- - Monday, February 19, 2018

ANALYSIS/OPINION:

In the emotional aftermath of every school shooting, experts criticize and offer solutions. “Arm teachers, more cops, fewer guns, psychiatric commitments and barbed wire perimeters.” We can also have lengthy discussions on the disintegration of the family, but any real change is generations away. So, what now?

We already know what happened. Seventeen children are dead, and all the talking points will not prevent the next Parkland, Florida. Will our politicians finally act? I doubt it.

Because any remedy must include the acceptance that “increased” security equals “less” freedom. It’s a sum zero game. Unless Americans are willing to make that concession, then body bags will continue to fill up schoolyards, shopping malls and concerts.

The Broward County Sheriff received 30 calls regarding Nikolas Cruz over the past few years. And, an FBI tip line caller provided information about Mr. Cruz’s gun ownership and desire to kill. Many in the public believe that this information provides law enforcement the authority to snatch him up. Our Constitution says otherwise.

Law enforcement is extremely limited when confronting irrational behavior.

We can conduct a background check to determine arrests, gun purchases, ties to gangs, etc. and follow up with an interview, but only if they consent. Good cops may take “other” actions that could threaten their job or pension. But unless someone comes forward with firsthand information of criminal activity, law enforcement will move on to the next wacko making threats.

Here are some actions we should consider:

• Enact laws making individuals responsible for their words involving physical threats to individuals or our country.

• People behaving violently or erratically should be involuntarily committed for 96 hours of observation.

• Eliminate many of the soft targets in America, and this includes gun free zones.

• Prohibit gun sales to individuals on the watch list, and those with multiple misdemeanor convictions of domestic abuse, DUI, aggravated assaults, etc.

We demand action to prevent a future Sandy Hook or Columbine, but our attention span has already expired on the Ft. Lauderdale killings. We have become immune to images of children laying in pools of blood.

The individual who called the FBI tip line specifically warned that Mr. Cruz had the potential to shoot up a school. The tip line staff located at FBI Headquarters failed to pass the info to the Miami office and now the FBI once again seems vulnerable. The governor of Florida called on FBI Director Christopher Wray to resign. This won’t solve the problem, but FBI Headquarters desperately requires a face-lift on so many fronts.

I know this incident is not isolated because I also attempted to alert the Bureau of possible terrorist activity.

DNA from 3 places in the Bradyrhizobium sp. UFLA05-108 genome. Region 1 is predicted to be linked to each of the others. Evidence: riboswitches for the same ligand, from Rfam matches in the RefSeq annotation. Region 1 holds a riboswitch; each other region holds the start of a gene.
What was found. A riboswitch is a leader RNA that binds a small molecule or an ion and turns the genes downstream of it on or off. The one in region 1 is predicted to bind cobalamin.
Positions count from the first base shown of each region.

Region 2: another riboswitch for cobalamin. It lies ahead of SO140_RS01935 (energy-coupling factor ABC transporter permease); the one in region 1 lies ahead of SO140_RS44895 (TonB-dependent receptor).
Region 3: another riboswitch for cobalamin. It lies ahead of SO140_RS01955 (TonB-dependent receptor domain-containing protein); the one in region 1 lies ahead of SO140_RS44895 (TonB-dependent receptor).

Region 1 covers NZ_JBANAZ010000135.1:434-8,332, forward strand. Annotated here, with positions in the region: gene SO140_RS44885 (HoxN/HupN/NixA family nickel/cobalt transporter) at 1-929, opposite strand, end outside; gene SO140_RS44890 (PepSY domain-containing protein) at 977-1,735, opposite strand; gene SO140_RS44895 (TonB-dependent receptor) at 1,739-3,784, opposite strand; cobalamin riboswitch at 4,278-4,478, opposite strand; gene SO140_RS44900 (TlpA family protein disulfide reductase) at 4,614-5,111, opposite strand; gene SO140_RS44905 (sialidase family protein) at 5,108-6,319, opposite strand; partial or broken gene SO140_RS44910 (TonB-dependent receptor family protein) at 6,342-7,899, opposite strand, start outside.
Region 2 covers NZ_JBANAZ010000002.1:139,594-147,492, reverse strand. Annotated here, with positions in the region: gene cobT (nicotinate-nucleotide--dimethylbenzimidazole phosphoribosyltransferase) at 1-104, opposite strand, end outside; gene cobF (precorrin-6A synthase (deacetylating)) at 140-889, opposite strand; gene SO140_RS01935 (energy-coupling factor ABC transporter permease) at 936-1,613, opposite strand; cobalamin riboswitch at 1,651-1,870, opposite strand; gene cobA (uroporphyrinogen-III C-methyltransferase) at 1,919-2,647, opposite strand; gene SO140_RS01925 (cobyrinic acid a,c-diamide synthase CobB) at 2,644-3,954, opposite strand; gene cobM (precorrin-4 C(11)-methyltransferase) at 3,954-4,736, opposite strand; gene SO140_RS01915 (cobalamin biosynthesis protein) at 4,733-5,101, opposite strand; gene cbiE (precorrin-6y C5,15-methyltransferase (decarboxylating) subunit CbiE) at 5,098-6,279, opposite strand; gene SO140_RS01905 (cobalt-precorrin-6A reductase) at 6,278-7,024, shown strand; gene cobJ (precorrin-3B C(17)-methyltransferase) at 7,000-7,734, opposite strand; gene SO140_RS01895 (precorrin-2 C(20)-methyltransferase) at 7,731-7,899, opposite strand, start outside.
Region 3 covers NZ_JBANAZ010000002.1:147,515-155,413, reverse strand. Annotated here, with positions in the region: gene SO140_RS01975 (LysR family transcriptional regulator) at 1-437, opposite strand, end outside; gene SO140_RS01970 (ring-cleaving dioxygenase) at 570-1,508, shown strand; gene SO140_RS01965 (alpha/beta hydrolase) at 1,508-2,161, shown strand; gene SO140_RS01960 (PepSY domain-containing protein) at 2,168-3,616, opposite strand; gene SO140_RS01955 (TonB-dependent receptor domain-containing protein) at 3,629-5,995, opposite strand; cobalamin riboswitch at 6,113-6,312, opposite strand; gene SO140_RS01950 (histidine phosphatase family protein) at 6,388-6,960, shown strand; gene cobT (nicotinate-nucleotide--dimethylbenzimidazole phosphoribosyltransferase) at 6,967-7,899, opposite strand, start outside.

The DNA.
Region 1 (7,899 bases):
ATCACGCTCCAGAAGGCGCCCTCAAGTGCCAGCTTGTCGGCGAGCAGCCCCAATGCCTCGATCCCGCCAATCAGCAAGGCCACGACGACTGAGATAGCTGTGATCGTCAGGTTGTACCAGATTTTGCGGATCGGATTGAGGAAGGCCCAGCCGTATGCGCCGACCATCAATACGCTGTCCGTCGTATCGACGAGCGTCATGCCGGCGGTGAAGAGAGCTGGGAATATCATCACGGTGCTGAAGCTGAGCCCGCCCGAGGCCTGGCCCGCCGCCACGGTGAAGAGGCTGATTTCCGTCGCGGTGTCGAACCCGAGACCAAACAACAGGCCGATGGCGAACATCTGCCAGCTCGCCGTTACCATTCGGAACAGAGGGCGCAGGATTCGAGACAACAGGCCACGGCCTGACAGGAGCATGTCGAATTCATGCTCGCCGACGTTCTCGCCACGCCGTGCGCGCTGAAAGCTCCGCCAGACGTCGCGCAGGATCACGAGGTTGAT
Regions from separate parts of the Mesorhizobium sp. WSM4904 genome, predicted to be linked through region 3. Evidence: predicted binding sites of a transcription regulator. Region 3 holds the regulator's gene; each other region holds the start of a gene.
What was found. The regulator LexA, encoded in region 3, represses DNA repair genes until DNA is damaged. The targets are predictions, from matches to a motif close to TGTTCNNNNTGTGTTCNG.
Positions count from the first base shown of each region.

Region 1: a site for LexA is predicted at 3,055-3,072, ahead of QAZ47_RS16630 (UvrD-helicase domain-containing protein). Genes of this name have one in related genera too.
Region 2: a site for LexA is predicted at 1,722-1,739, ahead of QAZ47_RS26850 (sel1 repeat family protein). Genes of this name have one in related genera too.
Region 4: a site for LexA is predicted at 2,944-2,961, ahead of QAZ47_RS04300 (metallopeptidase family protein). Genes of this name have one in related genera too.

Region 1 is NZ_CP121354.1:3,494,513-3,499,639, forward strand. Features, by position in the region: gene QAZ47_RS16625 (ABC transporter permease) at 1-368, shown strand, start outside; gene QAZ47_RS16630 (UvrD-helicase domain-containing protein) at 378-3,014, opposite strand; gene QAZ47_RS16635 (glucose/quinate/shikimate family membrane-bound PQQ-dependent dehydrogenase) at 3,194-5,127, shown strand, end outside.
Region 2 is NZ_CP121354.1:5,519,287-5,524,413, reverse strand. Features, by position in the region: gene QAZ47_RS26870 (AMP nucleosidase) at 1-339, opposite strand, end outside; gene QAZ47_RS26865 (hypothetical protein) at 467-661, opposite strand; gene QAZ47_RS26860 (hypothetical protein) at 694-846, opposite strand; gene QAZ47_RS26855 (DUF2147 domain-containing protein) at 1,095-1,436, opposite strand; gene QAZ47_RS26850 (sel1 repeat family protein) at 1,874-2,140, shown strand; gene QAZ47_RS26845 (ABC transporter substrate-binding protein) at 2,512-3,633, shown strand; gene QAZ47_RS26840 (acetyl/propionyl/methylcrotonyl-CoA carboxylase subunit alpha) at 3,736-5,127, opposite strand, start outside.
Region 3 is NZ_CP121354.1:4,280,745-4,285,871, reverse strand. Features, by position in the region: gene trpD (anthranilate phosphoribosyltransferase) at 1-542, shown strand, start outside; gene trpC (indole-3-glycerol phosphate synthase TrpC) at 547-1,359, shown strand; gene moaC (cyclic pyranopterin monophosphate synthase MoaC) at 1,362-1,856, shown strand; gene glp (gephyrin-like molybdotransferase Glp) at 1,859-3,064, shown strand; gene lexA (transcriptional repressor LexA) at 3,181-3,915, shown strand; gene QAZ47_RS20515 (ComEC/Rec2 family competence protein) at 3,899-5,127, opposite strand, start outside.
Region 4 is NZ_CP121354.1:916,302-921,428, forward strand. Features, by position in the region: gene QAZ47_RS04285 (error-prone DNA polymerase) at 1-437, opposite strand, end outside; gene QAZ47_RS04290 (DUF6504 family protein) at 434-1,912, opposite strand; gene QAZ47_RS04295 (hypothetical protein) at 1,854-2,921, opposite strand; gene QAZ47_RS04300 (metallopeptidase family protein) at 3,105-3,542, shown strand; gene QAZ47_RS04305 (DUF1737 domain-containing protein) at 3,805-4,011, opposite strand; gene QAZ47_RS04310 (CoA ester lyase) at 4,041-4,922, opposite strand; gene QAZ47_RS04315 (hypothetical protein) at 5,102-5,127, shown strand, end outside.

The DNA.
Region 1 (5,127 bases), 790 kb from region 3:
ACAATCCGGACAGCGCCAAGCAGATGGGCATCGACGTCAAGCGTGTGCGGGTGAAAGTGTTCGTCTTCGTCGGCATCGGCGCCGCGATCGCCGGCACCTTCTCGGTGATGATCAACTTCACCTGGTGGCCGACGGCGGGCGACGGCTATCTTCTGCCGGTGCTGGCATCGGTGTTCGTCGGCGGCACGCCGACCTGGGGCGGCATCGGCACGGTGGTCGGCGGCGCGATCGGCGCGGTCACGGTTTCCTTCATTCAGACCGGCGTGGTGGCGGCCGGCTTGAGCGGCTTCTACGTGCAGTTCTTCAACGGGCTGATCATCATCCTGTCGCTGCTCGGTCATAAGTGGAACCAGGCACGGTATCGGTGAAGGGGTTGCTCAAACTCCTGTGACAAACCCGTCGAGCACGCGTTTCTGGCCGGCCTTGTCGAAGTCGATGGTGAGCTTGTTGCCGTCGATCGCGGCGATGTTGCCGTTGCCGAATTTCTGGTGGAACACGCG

About a year ago I received a call from a retired Marine Corps intelligence officer who informed me that an asset he operated in the sand box had identified possible al Qaeda operatives in the U.S. Pretty serious stuff. The Marine explained that his Iraqi asset provided him reliable information over several deployments. The source and Marine officer both contacted the FBI tip line on numerous occasions but were met with the same indifference and lack of any call-back.

The retired Marine asked, “Can you help?”

My immediate answer was, “No Problem.” When I was a brand-new agent, we viewed retired agents as rock stars, but times had evidently changed.

I contacted the field division with jurisdiction and identified myself as a retired FBI agent. “Can you patch me through to the JTTF?”

“No, but I’ll take a message and they’ll call you back today.” Five days later I called again, identified myself as a retired agent, and asked to speak to the JTTF. The response was, “How do I know that you’re a retired agent?”

I remained calm and requested to speak to the Special Agent in Charge. “That’s not an option. What does this concern?”

“I have information of possible terrorist activities in your division.”

“I have to patch you through to individuals who take complaints.”

“Click,” and I was transferred to the same PAL tip line which failed to notify the Miami FBI office that Mr. Cruz was a ticking time bomb. I tried the “retired agent” thing again but that was met with, “What’s the nature of your complaint?” I requested to speak with any FBI agent present.”

“That’s not an option.”

I never did receive a return call and never would have had I not contacted a retired FBI assistant director. I falsely believed that a former FBI assistant director could shake the bureaucratic tree. He was willing to help but confessed that he had his own difficulties contacting our alma mater. He eventually called a “recently” retired assistant director and things happened.

A few days later the agent in charge of the office in question called and was apologetic. He confirmed that the information provided was critical to their counterterrorism efforts.

I am asking that Director Wray form a working group of retired field agents. Your headquarters staff seems unable to provide you wise counsel and we need to regain public trust. I volunteer, and you have my number.

John Ligato is a retired FBI agent. His latest book is “The Near Enemy.”


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